My 33 1/3 book, on Aphex Twin's Selected Ambient Works Volume II, was the 5th bestselling book in the series in 2014. It's available at Amazon (including Kindle) and via your local bookstore. • F.A.Q.Key Tags: #saw2for33third, #sound-art, #classical, #juntoElsewhere: Twitter, SoundCloud, Instagram

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Playing with audio.
Sounding out technology.
Composing in code.

Audio Obscura’s “Artist of the Week” Playlists

The first one features Yasutica Horibe, of Hiroshima, Japan.

SoundCloud has done something of a net-zero adjustment to its social aspect over the past few years. On the one hand, it diminished the presence of discussion groups to the point of making them nearly non-existent. On the other, it increased the means by which non-musicians can contribute. It accomplished this by making reposting a means by which someone can add something to a feed. The reposting has its demerits. Some rampant reposters — and they know who they are — can clog up your feed all too easily. The functionality is the equivalent of Twitter’s “retweets,” though of course it takes a split second to read a tweet, whereas a retweeted hour-long EDM DJ mix or audiobook sample can mess up your afternoon background listening. It’d be nice, as with Twitter, to turn off those retweets — or, in SoundCloud parlance, “reposts.” (It’d also be nice to have another Twitter feature, “lists,” both public and private, but that’s a whole other subject.)

In any case, whether or not reposts have expanded the SoundCloud user base’s sense of collective participation, another feature, used less frequently than reposting, provides a great means by which a listener can contribute to the listening of others. This is the “playlist” functionality. It’s the same tool used by musicians to collect tracks into albums, and it’s a way to make digital mixtapes of material from multiple accounts, too. A great example of the functionality is a new project by Audio Obscura, aka Neil Stringfellow of Norfolk, in the U.K. He’s begun producing short “Artist of the Week” playlists, the first of which features Yasutica Horibe, of Hiroshima, Japan. Horibe records as Stabilo-Speaker-Gain, and his music is a collage of tiny materials, scrapes and drones, threadbare waves and gentle percussives, just beautiful stuff. Stringfellow is onto something here.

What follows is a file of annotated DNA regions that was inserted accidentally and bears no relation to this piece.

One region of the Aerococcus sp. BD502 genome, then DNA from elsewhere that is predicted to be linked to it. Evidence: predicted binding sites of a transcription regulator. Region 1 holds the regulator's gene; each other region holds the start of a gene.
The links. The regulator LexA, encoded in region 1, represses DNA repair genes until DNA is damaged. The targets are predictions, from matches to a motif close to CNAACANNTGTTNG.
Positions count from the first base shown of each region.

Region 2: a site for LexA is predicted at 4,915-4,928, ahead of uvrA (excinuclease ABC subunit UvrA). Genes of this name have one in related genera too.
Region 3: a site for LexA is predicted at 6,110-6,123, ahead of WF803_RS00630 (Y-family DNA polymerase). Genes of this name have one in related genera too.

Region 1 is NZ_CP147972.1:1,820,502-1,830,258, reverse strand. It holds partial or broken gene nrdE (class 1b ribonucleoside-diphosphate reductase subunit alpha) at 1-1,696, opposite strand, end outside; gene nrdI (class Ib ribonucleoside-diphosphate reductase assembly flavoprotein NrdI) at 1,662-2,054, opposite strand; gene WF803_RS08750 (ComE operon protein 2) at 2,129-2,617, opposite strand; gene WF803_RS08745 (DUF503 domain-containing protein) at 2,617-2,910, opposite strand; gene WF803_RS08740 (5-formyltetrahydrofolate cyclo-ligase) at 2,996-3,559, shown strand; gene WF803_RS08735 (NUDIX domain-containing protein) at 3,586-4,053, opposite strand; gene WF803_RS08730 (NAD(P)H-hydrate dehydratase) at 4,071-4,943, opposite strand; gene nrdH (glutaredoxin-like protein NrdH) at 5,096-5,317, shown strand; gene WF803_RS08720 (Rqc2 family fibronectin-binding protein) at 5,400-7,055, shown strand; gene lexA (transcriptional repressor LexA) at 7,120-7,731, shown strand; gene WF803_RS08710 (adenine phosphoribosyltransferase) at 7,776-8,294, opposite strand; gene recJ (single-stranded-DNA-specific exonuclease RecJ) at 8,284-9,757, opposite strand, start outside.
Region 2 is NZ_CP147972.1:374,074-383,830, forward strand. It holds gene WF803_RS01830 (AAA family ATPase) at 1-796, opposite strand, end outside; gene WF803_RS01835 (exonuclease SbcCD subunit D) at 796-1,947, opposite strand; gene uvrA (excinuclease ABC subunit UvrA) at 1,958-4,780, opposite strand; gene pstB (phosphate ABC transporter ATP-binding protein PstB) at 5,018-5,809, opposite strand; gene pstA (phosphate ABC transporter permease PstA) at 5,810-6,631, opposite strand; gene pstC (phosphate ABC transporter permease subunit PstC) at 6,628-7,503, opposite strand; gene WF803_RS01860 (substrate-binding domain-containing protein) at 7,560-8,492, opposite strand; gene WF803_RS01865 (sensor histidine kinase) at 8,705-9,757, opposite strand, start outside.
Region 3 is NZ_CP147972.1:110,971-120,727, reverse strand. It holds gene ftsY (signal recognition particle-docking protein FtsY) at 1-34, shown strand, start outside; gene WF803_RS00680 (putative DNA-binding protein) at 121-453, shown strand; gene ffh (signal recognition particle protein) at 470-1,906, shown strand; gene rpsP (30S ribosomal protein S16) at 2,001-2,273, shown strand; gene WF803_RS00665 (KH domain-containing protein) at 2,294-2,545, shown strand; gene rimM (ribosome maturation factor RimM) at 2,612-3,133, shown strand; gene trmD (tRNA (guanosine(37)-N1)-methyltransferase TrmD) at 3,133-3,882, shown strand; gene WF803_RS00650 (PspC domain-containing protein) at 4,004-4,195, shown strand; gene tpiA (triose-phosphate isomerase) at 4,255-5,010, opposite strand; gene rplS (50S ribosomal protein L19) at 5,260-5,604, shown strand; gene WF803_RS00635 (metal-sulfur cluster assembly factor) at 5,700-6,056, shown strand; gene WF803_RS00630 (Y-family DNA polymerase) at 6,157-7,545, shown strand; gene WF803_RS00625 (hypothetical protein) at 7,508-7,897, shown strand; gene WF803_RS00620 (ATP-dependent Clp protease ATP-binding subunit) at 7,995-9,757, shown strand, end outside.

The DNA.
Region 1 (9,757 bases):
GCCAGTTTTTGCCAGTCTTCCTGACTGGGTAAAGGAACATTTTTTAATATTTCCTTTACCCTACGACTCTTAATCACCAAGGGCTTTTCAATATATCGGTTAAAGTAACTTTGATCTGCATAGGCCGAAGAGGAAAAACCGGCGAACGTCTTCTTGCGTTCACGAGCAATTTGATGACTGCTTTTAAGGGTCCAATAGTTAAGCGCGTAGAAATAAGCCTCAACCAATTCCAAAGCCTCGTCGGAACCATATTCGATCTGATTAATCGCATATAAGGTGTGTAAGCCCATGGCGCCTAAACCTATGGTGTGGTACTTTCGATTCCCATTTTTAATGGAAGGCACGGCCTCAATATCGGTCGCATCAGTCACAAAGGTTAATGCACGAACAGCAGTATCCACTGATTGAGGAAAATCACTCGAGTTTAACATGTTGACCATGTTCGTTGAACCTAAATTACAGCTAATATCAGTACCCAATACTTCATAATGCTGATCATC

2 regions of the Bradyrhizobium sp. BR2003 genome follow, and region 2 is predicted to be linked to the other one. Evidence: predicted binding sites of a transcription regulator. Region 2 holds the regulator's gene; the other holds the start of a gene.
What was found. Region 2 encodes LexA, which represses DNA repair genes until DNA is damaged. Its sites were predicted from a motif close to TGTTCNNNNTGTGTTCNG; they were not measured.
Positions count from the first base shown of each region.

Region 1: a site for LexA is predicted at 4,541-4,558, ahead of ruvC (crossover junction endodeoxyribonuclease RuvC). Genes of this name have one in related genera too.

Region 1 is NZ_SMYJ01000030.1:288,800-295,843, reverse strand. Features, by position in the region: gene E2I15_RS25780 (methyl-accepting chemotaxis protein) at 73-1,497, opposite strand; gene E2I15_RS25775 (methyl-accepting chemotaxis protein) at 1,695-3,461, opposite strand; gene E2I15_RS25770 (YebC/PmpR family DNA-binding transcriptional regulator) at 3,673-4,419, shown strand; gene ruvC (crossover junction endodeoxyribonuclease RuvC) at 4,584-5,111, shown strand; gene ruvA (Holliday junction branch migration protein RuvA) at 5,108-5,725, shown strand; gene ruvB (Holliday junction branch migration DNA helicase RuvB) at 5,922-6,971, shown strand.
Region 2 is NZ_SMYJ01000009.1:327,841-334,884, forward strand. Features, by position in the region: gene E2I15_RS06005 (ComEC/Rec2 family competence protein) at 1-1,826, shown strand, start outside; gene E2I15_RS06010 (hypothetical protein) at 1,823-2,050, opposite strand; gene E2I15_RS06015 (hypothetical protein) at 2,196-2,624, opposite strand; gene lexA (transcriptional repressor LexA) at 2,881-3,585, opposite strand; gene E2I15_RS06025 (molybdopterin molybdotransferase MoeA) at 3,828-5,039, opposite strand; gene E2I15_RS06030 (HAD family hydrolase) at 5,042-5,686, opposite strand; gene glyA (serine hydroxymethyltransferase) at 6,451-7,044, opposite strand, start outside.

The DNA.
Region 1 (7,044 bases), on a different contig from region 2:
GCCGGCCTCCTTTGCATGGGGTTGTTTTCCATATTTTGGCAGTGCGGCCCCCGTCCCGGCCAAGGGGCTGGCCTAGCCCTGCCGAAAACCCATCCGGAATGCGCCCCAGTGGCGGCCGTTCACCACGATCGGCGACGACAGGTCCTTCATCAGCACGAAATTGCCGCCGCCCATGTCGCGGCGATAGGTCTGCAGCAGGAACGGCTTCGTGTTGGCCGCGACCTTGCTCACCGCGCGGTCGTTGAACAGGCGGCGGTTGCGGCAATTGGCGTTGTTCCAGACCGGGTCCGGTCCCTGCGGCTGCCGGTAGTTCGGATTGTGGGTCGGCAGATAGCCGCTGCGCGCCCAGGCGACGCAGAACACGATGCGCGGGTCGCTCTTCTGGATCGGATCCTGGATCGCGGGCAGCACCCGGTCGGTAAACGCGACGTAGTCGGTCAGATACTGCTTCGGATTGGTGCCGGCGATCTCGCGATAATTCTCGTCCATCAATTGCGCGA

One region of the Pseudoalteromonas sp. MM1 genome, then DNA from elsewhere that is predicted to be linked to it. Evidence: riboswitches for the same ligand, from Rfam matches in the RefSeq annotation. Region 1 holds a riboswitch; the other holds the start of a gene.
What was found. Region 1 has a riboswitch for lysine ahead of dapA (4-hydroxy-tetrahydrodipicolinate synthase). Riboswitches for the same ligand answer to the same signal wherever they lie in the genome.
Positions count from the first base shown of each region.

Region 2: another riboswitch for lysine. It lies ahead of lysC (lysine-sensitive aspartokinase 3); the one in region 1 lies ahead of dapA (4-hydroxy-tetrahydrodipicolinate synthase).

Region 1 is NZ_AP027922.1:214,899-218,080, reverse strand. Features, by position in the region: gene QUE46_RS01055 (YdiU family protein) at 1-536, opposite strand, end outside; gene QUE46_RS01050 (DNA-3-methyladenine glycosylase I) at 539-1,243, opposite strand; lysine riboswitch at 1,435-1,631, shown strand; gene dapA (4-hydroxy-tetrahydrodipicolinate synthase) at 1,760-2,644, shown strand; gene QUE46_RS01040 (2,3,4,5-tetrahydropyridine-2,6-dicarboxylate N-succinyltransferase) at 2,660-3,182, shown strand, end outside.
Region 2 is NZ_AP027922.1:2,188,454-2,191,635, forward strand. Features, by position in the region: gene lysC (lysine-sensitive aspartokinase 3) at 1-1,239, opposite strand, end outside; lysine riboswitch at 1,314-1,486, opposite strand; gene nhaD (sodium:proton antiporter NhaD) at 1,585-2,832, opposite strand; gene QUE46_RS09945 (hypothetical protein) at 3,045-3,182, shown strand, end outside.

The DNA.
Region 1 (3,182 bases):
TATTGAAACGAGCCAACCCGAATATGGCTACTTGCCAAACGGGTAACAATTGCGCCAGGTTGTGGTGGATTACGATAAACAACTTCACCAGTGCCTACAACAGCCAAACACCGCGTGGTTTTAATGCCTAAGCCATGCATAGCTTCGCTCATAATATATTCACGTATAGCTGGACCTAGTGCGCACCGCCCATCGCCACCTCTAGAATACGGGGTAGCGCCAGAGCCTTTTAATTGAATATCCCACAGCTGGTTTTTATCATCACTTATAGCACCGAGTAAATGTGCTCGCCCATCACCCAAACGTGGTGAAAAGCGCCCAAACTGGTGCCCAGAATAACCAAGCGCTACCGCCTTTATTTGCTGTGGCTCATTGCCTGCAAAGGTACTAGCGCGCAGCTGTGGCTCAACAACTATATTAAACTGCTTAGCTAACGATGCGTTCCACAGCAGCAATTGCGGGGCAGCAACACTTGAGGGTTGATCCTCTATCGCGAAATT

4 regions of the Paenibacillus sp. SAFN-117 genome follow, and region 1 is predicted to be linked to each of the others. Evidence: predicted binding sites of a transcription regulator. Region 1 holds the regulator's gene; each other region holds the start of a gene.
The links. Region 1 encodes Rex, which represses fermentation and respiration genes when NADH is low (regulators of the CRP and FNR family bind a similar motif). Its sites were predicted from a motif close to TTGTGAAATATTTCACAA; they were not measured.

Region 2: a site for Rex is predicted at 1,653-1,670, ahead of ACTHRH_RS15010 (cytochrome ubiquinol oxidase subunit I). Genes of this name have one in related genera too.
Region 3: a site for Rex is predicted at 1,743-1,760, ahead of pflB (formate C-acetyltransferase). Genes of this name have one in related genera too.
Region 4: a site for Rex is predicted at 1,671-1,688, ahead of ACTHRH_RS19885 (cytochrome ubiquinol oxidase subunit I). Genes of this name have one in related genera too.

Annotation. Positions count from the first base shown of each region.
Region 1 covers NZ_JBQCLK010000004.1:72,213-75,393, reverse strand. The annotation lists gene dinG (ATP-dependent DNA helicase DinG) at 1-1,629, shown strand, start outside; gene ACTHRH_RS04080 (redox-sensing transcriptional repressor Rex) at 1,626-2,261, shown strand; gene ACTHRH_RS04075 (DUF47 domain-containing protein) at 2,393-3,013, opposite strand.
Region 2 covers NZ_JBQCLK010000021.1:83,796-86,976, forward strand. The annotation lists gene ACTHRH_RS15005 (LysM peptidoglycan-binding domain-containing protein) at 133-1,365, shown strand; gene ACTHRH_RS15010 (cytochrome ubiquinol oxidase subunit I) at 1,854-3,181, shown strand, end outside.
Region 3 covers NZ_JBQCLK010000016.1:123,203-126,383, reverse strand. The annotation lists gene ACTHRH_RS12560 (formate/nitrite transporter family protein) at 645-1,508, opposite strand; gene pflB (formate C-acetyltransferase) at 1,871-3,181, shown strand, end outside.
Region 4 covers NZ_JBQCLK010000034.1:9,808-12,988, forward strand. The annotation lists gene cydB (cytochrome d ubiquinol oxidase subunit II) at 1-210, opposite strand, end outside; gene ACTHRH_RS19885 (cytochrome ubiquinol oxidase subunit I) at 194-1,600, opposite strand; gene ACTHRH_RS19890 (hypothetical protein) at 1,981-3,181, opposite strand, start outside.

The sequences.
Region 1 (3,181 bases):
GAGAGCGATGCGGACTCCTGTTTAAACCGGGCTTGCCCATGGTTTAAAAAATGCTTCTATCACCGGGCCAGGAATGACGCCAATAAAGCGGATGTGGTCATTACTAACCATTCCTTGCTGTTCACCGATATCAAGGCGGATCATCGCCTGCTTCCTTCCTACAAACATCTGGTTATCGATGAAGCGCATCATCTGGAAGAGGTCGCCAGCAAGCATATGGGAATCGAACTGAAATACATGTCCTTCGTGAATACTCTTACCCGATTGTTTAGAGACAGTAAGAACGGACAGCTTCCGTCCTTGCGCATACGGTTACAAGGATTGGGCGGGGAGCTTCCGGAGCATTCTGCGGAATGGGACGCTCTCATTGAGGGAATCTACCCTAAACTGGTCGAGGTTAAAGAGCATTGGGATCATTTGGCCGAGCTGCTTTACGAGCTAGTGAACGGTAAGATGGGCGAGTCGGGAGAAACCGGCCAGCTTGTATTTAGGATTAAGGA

More from Stabilo at soundcloud.com/stabilo-speaker-gain. More from Audio Obscura at soundcloud.com/audio-obscura-music, where he’ll post more Artist of the Week playlists, along with is own music.

By Marc Weidenbaum

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